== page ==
Sure, it's possible to publish a rant on the Web (as U.K. journalist Brendan O'Neill did in a devastating piece calling Brad and Angelina "celebrity colonialists"), but such critiques are largely irrelevant to the vast, well-oiled, pap-dispensing Publicity-Industrial Complex (a phrase I believe I was the first to use, in an essay arguing that J.D. Salinger's rejection of this apparatus is a reticence to be admired rather than ridiculed).
The fact is, celebrities don't need a signed contract—celebrity profilers know that the power lies in the hands of PR people, who in many cases demand writer approval before committing one of their stars to a cover story. And no profiler who makes a lucrative living off elaborate fawning wants to do anything that might jeopardize his pre-approval status.
But when it comes to fawning, there is nothing quite like the elaborate, elevated, wannabe-highbrow fawning that "gentlemen's magazines" (mainly Esquire and GQ) do when they produce a cover story on a hot actress. And in the history of fawning gentlemen's-magazine profiles, there is unlikely to be a more ludicrous example than the profile in the July Esquire of—yes—Angelina Jolie, which spends many thousands of words and invokes grave national tragedies to prove to us that Angelina Jolie is not just a good woman, not just an enlightened humanitarian, not just a suffering victim of celebrity, not just strong and brave, but, we are told, "the best woman in the world."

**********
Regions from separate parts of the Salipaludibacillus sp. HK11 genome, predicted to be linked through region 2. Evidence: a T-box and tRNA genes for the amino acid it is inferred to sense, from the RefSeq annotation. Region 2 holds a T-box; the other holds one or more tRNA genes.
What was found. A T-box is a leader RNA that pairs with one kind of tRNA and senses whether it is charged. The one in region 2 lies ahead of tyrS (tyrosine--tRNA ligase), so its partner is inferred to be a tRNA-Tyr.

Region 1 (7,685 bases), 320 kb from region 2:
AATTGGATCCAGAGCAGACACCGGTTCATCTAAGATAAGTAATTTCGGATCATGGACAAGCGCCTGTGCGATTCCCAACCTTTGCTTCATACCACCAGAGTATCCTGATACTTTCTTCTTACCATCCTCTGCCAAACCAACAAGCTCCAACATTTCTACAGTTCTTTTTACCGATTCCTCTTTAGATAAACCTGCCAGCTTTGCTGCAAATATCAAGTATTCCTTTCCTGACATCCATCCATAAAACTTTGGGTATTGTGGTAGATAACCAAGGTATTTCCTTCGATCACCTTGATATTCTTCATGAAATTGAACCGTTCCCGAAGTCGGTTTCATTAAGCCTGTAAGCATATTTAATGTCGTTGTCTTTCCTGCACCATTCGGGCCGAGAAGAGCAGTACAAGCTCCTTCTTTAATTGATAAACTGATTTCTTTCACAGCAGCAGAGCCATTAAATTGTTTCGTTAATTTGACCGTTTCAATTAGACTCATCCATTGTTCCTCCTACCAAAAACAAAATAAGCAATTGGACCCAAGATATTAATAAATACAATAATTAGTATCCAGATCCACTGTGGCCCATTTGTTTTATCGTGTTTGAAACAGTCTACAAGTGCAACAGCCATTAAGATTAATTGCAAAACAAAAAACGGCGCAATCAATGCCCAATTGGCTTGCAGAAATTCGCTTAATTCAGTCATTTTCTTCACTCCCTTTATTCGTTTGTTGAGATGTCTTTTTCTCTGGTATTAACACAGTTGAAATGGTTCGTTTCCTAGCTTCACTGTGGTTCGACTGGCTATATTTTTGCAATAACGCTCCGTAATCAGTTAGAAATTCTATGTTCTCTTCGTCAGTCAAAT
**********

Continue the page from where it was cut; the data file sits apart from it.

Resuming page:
To understand the peculiarly cringe-inducing prose of the gentlemen's-magazine actress profile, one has to realize its conceptual fig leaf function. The main thing is that the magazine wants to publish an alluring cover photo of, say, an unclothed Angelina Jolie clutching a wispy sheet over her nakedness. But the magazine wants you to understand that it's not running some Maxim-type lowbrow lingerie spread featuring an actress who used to be on the WB.
No, the piece is a serious profile, and there are serious reasons for running it. There are serious issues raised, there are profound questions about The Way We Live Now to be discussed. The result is a meretricious prose whose pretense at arch sophistication has become a schlock art form, the written equivalent of a Leroy Neiman nude.